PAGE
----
Handlebar style: If your weight is too much on the front wheel, braking the rear wheel will make it skid, so you'll be forced to brake the front wheel more, which shifts your weight even farther forward, and increases the likelihood of an endo tenfold. Drop bars look macho and daring, but on an off-road bike they don't make sense, because when you brake, your hands are too far over the front wheel. A swept-back bar (Bosco, etc) allows you to scoot back on the saddle, shove the front wheel forward, and still access the brakes, and brake well behind the front wheel. This is the most anti-endo position possible. 

A flat handlebar (Bull bar, Wavie bar) splits the difference. It's probably the most secure over super bumps, because the bar crosses your hand in way that makes slipping impossible. But flat bars don't let you shove the wheel as far ahead. A shorter stem helps. Basically, on the Susie and Clem, you'll like either style.

Relevant frame numbers:

  • seat post: 26.8mm
  • FD clamp: 28.6mm 
  • Standard 1" threaded headset (included)
  • 73mm bottom bracket shell

 PBH Ranges and Saddle Height (center of crank to top of saddle)

  • 50cm  (650B wheels): 74-76cm. Saddle height: 63cm to 65cm
  • 53cm (650B wheels):  77-88cm. Saddle height: 66cm to 77cm
  • 56cm (700C wheels): 79-90cm. Saddle height: 68cm to 79cm
  • 59cm (700C wheels): 84-100cm. Saddle height: 73cm to 89cm


History (why these bikes)

October 21, 1976: The first of 22 informal but still serious races in which baby boomers in their 20s rode pre-WWII paperboy bikes beyond their limits down a 1,300 foot, 2.1-mile fire trail on Marin County’s Mount Tamalpais.

Frames bent, parts broke, brakes failed, and the single-speed gears were fine going down but not back up. Each vulnerable or unsuitable part was modified or replaced, until the state-of-the-art bike had a hodge podge of parts borrowed from BMX bikes, touring bikes, road bikes, and motorcycles. By the summer of 1977, the parts were fine, but the frames still weren’t.

So in the fall of 1977, one of the riders, a 23-year-old with the cool name of Joe Breeze, built a frameset using virgin, state-of-the-art materials, and assembled it with new and trail-worthy parts. That bike, now known as Breezer No. 1, was the world’s first fully baked, non-hodgey-podgey, genuine, bona fide, mountain bike. He’d build eighty more.

Joe rode Breezer No. 1 fast and hard on Mount Tamalpais and in the Rockies in Colorado. The Smithsonian borrowed it in March 2012, and it’s still there. If you could rent that Breezer No. 1 for a day, you’d feel pretty much what Joe felt, because bumps, rubble, ruts, and loose dirt haven’t changed since 1977.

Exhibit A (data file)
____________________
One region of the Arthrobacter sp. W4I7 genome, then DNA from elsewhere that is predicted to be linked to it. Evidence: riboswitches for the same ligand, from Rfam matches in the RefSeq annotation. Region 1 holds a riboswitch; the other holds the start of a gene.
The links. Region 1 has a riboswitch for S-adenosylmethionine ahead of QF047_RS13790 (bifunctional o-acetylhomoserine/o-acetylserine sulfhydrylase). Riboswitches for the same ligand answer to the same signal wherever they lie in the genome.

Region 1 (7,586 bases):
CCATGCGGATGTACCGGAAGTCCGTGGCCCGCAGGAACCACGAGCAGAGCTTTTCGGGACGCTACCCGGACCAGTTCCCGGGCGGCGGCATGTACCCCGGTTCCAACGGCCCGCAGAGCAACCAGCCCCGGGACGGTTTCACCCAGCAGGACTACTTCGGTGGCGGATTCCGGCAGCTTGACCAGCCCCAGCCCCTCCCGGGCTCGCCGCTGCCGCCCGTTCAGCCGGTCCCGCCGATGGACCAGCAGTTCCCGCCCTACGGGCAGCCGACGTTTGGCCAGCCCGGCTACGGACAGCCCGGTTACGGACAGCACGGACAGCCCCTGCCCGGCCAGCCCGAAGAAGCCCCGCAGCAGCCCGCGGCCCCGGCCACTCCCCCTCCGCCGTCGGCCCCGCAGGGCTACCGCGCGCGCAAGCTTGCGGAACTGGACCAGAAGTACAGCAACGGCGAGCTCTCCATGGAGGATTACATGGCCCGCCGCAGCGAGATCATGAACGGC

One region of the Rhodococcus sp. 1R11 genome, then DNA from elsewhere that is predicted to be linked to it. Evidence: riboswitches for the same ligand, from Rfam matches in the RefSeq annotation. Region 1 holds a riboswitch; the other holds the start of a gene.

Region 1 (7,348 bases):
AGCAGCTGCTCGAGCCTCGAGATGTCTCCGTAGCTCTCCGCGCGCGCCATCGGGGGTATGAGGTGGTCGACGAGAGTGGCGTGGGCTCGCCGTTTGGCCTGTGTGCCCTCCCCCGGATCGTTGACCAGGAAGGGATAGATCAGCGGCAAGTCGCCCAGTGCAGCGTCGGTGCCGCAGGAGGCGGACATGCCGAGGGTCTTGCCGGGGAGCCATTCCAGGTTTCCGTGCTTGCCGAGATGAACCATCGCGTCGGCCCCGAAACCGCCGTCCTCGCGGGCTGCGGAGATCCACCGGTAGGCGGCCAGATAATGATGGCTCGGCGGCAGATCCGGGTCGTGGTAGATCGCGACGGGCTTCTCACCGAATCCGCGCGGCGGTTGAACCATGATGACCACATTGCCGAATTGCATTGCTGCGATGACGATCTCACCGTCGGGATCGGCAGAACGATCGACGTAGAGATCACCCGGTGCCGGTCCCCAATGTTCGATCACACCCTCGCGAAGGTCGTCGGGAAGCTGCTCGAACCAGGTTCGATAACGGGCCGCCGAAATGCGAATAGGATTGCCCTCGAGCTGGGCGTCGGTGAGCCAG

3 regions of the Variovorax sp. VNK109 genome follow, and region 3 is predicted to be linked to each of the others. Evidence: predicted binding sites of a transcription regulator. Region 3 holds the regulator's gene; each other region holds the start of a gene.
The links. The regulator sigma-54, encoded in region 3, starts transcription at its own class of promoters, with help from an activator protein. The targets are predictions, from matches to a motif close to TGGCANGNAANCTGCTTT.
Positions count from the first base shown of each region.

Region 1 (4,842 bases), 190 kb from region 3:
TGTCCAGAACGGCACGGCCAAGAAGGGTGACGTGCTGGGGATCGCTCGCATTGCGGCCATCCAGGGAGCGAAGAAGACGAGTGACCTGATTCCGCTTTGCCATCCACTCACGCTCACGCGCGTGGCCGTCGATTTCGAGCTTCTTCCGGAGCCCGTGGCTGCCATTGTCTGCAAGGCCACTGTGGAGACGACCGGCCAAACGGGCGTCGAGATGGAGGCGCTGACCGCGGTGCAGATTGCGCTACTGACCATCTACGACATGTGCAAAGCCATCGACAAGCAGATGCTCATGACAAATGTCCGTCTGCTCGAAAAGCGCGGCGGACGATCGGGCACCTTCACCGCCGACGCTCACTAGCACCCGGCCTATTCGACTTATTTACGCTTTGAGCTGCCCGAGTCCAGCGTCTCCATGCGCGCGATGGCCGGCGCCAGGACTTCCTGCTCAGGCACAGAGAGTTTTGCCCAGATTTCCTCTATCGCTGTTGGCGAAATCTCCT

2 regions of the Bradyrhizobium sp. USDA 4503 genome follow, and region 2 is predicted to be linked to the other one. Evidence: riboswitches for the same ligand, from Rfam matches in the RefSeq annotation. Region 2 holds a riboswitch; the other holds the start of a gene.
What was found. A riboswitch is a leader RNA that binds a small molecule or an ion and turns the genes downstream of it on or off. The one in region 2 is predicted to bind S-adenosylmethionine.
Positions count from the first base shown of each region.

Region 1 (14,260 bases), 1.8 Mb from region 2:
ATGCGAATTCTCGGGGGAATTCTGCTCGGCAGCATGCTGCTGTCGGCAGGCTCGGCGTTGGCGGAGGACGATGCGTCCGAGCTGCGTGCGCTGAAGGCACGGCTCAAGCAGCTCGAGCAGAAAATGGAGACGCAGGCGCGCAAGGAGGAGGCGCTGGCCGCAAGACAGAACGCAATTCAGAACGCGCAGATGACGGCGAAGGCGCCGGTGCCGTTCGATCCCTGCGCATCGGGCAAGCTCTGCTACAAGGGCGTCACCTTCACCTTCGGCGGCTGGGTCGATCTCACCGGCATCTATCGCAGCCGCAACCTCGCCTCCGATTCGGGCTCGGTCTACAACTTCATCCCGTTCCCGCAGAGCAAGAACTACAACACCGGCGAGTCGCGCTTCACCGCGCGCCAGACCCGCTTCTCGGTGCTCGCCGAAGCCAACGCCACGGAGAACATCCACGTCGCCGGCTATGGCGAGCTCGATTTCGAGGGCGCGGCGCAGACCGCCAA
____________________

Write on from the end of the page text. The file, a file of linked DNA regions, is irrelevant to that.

It’s mountain bikes that have changed. Thru the ‘80s, they were simple: strong frames and forks with big tires, powerful brakes, and low gears. They were egalitarian, too. Other revolutionary bikes have been classist, sexist, snobby, exclusionary, or for the costumed clique, Euro-fawning road racers. The early mountain bikes were developed and refined by racers, but they worked as well for musicians, farmers, bookworms, and slackers. People who didn’t ride road bikes rode mountain bikes and had a blast, and the bikes held up.

Mountain bikes remained simple throughout the ‘80s, but formal mountain bike racing began in 1983, and drove physical changes in the bike and attitudes toward riding. By 1990, racing had gone international, and manufacturers adopted motocross technology to give their racers an edge on the roughest, fastest downhills, and the new technology (suspension) became standard. John Q. Public’s lust for technology was insatiable, and each uptick in bike tech left mountain biking’s flannel shirt, work boots-and-camaraderie roots further behind.

The uncomplicated trail bike is too boring for the mass market. It doesn’t work for the high-speed/high-risk stunts that define modern mountain biking, and that many riders aspire to.




Frame shipping is automatically set at $87 within the lower 48 states.

This rate may be adjusted depending on the actual rate at the time of shipping. 


Bike orders will default to $250 to the lower 48. If your actual shipping price is more, we will reach out to you for an additional payment.